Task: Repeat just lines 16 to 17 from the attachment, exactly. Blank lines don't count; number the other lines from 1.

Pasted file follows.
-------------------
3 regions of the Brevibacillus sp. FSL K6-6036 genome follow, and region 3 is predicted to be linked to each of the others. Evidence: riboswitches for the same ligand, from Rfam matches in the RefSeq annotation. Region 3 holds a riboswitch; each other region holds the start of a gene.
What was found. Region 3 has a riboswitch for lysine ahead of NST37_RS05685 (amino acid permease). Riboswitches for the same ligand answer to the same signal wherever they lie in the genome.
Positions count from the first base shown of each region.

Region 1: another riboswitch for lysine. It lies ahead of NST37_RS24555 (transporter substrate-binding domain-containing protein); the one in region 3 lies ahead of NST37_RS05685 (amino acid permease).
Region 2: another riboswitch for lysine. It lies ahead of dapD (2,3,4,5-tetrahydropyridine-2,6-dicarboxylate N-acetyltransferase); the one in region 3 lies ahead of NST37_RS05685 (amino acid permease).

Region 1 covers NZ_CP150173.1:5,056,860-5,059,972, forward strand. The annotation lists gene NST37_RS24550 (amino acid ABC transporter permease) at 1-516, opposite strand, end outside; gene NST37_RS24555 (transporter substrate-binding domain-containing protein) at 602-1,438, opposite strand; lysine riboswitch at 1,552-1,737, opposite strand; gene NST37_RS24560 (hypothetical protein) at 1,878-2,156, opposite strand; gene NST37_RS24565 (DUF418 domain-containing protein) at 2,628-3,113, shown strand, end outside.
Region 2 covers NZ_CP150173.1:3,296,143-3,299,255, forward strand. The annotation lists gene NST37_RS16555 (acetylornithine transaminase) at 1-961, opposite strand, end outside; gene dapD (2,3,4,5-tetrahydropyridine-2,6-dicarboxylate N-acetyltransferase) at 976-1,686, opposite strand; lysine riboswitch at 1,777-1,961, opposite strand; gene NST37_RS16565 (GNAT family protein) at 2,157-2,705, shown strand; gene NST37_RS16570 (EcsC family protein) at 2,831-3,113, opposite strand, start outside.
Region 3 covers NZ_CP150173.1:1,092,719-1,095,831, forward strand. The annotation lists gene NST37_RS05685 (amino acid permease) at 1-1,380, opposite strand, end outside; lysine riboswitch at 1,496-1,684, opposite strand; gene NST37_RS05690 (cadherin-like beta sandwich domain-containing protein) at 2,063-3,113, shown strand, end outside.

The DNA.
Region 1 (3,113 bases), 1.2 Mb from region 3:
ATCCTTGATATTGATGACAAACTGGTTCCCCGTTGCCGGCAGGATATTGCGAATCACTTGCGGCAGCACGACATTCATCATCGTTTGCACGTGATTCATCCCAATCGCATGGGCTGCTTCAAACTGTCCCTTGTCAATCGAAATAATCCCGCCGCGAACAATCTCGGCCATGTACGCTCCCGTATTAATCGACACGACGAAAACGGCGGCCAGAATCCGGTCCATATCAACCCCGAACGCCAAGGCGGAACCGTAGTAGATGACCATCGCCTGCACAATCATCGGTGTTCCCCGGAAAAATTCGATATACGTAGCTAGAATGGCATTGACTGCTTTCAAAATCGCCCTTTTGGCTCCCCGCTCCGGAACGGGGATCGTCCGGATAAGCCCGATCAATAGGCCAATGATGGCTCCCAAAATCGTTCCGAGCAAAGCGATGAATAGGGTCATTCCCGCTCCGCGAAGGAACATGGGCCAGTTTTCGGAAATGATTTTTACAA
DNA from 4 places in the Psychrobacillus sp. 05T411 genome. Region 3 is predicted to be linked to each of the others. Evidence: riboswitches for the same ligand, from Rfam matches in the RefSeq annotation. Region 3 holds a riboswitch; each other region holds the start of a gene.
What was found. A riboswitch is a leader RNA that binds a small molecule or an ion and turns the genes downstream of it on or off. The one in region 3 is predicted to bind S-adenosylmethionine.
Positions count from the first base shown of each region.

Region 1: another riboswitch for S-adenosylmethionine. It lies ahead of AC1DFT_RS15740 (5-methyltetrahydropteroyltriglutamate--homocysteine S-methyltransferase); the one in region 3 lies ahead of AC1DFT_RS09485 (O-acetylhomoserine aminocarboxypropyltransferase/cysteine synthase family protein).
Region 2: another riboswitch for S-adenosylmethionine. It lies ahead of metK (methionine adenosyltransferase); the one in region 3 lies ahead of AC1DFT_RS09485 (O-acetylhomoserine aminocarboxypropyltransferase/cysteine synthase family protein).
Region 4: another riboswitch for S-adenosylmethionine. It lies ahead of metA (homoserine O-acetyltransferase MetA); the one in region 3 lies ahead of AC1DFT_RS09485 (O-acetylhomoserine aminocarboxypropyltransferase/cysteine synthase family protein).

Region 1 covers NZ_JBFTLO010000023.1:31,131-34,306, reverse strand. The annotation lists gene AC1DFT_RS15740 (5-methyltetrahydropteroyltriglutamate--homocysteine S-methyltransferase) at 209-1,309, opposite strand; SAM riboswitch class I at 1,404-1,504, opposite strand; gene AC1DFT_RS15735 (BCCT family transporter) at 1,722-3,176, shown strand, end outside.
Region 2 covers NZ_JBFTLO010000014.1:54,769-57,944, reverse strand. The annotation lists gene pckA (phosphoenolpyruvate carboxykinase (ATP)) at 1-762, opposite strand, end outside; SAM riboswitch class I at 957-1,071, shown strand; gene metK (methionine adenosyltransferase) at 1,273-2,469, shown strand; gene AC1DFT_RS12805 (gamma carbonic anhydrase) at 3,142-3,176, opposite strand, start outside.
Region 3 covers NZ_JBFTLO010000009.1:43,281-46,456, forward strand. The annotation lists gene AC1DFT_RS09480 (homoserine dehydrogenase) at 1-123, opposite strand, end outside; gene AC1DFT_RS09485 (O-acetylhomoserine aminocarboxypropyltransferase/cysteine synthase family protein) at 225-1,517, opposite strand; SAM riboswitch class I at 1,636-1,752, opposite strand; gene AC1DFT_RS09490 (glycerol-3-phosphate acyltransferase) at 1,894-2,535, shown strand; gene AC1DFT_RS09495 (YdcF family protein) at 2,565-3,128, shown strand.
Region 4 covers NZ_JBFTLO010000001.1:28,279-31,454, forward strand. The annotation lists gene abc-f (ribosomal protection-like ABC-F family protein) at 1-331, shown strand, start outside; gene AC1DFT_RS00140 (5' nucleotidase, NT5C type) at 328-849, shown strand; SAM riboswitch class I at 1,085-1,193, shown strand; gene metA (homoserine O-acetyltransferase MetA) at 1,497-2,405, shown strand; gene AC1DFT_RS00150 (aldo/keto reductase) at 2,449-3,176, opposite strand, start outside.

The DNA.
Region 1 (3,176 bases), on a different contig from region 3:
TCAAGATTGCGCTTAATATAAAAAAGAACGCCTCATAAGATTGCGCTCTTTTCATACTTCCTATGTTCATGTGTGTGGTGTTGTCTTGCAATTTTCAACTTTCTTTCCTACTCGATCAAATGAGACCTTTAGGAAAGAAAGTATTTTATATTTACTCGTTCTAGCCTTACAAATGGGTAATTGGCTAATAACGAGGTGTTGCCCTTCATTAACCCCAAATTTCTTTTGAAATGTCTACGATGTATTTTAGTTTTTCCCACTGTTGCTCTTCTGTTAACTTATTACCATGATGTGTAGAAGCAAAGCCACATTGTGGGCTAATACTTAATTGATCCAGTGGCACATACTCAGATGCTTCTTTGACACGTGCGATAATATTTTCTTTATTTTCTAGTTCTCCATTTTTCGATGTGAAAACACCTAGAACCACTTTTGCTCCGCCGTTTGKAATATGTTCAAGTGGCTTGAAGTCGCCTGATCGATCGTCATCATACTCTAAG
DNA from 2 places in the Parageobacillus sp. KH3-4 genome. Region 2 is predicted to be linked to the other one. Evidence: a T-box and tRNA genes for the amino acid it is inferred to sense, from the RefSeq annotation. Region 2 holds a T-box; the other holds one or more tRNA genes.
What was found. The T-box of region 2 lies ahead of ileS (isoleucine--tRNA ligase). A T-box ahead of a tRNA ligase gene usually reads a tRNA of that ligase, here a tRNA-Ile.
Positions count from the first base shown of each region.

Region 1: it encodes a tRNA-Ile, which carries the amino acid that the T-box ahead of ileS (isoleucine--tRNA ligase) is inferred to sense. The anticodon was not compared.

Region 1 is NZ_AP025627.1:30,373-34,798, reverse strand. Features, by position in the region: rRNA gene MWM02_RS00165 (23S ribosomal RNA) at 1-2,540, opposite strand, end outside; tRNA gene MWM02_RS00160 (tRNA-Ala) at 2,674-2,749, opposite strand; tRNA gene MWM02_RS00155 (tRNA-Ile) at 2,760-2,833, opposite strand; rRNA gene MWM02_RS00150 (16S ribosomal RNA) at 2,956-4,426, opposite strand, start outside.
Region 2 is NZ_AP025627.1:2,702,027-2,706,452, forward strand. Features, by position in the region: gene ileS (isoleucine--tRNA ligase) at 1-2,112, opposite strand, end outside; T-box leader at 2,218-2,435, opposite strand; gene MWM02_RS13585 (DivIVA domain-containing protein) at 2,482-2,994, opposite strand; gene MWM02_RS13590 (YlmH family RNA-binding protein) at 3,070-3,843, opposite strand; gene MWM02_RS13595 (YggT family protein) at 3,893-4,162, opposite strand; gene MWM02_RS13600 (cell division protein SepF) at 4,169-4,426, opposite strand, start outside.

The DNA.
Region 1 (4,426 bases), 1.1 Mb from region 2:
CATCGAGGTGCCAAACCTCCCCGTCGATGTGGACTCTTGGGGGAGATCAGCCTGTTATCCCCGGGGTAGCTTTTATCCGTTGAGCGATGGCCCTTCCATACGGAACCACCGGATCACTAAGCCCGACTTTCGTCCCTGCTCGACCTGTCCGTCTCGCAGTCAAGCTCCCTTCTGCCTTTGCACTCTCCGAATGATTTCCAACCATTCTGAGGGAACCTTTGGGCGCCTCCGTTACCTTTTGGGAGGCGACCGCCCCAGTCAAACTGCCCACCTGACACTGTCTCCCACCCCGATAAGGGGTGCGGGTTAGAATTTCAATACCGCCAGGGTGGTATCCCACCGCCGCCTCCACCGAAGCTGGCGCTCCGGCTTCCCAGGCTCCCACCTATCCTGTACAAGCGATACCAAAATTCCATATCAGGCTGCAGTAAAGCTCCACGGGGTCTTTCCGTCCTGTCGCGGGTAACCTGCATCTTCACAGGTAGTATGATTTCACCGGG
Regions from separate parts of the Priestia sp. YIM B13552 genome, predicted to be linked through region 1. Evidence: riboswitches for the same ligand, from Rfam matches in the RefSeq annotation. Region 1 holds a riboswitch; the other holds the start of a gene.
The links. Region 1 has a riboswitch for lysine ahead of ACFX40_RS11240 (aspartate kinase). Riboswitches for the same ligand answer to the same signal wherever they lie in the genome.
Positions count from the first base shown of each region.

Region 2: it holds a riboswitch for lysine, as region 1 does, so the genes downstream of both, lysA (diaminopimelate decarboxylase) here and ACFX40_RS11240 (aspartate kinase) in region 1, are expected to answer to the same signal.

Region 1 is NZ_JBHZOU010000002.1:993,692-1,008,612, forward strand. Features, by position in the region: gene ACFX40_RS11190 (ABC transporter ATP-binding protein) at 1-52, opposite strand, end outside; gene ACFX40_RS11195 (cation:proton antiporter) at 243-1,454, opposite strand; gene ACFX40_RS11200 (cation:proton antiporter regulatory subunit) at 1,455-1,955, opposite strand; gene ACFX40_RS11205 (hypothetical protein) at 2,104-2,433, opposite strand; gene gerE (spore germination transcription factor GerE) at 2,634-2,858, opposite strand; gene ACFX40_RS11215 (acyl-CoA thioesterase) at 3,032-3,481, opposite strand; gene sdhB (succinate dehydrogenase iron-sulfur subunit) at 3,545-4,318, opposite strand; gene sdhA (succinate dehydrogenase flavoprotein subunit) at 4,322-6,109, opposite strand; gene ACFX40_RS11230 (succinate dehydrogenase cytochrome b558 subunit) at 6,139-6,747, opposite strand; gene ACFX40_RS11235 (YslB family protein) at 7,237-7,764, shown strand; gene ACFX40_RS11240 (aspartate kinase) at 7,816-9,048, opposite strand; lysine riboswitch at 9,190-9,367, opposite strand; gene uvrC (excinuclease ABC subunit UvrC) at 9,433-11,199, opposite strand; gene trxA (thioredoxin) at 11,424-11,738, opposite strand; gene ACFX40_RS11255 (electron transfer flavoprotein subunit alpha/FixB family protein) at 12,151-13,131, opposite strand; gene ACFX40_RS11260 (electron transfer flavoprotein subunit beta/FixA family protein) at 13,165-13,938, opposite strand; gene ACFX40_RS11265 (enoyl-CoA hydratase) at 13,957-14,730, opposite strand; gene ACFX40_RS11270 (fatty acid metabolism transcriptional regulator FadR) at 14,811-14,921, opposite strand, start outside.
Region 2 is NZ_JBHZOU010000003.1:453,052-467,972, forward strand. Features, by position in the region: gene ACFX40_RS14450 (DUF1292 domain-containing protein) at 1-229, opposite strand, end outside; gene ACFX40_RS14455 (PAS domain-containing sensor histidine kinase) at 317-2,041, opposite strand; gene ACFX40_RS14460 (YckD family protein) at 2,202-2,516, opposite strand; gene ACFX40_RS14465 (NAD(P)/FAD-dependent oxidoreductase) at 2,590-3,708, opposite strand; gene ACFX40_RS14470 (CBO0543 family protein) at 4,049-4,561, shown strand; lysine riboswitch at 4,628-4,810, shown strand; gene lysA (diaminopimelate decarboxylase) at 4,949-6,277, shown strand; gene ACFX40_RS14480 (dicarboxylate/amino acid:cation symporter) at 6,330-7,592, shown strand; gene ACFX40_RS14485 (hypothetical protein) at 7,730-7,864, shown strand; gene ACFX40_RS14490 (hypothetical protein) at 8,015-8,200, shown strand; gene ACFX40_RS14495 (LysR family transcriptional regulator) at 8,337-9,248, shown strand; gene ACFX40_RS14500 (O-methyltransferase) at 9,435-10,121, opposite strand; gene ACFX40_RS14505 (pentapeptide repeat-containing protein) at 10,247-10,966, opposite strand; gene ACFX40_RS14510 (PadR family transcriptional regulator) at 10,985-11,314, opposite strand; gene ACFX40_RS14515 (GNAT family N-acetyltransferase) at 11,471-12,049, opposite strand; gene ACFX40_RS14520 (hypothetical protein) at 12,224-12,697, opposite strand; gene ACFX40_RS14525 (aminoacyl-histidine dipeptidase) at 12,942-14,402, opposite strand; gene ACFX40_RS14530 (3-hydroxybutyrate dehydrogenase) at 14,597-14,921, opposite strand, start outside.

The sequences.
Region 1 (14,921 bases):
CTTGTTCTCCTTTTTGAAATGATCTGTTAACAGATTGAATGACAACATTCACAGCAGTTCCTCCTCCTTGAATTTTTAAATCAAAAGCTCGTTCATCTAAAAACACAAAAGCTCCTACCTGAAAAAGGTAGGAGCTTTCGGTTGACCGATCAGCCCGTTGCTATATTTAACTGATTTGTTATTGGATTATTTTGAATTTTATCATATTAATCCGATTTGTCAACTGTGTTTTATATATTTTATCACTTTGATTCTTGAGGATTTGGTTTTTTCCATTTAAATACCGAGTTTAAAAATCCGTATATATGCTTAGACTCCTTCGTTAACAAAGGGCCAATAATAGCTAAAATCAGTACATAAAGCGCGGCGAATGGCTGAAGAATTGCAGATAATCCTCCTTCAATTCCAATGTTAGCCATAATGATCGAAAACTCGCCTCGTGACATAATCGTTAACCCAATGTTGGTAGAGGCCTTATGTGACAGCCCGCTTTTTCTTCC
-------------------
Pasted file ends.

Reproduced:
Region 2: another riboswitch for S-adenosylmethionine. It lies ahead of metK (methionine adenosyltransferase); the one in region 3 lies ahead of AC1DFT_RS09485 (O-acetylhomoserine aminocarboxypropyltransferase/cysteine synthase family protein).
Region 4: another riboswitch for S-adenosylmethionine. It lies ahead of metA (homoserine O-acetyltransferase MetA); the one in region 3 lies ahead of AC1DFT_RS09485 (O-acetylhomoserine aminocarboxypropyltransferase/cysteine synthase family protein).